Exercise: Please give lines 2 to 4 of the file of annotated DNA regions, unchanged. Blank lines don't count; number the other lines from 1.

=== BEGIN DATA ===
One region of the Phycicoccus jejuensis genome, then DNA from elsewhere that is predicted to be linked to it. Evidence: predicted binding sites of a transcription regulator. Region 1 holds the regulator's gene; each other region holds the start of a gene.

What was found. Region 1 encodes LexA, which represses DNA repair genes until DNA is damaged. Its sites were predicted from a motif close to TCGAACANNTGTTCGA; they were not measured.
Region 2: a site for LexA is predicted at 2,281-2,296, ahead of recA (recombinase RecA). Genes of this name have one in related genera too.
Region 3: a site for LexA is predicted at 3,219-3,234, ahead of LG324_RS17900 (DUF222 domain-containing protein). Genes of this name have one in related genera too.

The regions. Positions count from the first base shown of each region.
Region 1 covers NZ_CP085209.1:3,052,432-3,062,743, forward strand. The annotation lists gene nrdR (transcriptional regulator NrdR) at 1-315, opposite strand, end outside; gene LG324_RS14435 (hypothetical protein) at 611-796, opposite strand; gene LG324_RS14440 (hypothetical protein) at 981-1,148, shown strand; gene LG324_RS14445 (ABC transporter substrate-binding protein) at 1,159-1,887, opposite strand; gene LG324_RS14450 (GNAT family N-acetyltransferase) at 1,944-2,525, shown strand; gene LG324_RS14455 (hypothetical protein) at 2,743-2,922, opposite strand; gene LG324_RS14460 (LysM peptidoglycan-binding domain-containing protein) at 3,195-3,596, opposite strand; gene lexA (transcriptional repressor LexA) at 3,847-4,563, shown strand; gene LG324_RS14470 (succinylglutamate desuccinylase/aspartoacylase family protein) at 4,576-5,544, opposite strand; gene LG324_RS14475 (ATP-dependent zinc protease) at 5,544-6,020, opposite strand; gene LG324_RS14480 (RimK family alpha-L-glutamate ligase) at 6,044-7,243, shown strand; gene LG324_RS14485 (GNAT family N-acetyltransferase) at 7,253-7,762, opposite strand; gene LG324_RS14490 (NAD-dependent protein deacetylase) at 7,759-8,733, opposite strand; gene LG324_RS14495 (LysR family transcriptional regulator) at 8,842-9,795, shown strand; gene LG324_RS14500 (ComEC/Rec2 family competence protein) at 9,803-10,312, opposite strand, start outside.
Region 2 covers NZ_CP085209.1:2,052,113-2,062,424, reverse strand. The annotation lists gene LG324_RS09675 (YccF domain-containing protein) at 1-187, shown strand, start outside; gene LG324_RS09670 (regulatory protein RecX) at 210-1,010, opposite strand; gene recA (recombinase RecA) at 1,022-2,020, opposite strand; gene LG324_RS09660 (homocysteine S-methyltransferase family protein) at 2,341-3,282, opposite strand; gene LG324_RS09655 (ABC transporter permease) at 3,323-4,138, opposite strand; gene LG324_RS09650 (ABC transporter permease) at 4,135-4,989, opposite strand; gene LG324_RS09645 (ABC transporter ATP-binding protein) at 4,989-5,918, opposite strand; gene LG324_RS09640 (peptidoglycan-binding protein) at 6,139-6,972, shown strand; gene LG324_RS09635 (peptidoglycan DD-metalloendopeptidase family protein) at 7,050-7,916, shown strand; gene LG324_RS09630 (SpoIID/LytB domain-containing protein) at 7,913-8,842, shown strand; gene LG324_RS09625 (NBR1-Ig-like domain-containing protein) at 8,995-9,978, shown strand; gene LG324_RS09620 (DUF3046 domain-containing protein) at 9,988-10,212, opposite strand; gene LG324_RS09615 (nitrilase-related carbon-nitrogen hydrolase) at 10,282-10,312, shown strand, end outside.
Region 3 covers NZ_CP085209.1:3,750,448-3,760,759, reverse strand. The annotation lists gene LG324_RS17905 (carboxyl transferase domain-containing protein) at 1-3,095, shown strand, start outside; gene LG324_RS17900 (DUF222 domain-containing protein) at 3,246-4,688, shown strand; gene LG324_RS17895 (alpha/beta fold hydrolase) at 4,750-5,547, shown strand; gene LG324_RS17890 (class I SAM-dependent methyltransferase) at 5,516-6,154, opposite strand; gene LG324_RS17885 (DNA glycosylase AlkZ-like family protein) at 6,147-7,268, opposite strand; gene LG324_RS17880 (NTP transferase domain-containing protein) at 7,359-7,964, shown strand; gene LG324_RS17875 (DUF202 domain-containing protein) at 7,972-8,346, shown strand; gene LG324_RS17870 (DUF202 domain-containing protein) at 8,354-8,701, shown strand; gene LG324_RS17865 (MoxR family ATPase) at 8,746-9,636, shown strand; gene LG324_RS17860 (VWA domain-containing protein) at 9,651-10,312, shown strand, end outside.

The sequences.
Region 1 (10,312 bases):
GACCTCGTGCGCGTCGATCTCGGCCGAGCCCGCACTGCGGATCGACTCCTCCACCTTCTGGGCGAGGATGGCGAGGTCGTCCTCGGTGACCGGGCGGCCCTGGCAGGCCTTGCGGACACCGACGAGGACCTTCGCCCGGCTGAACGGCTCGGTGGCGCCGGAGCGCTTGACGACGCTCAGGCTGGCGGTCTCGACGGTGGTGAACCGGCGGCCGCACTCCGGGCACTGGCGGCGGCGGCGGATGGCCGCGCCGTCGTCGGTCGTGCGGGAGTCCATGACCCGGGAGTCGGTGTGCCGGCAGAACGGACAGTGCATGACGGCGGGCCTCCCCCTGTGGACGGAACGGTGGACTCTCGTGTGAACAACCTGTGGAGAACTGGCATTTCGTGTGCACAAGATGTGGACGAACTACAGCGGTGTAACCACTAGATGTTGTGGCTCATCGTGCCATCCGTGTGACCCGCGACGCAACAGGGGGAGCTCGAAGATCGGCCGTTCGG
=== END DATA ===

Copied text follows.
What was found. Region 1 encodes LexA, which represses DNA repair genes until DNA is damaged. Its sites were predicted from a motif close to TCGAACANNTGTTCGA; they were not measured.
Region 2: a site for LexA is predicted at 2,281-2,296, ahead of recA (recombinase RecA). Genes of this name have one in related genera too.
Region 3: a site for LexA is predicted at 3,219-3,234, ahead of LG324_RS17900 (DUF222 domain-containing protein). Genes of this name have one in related genera too.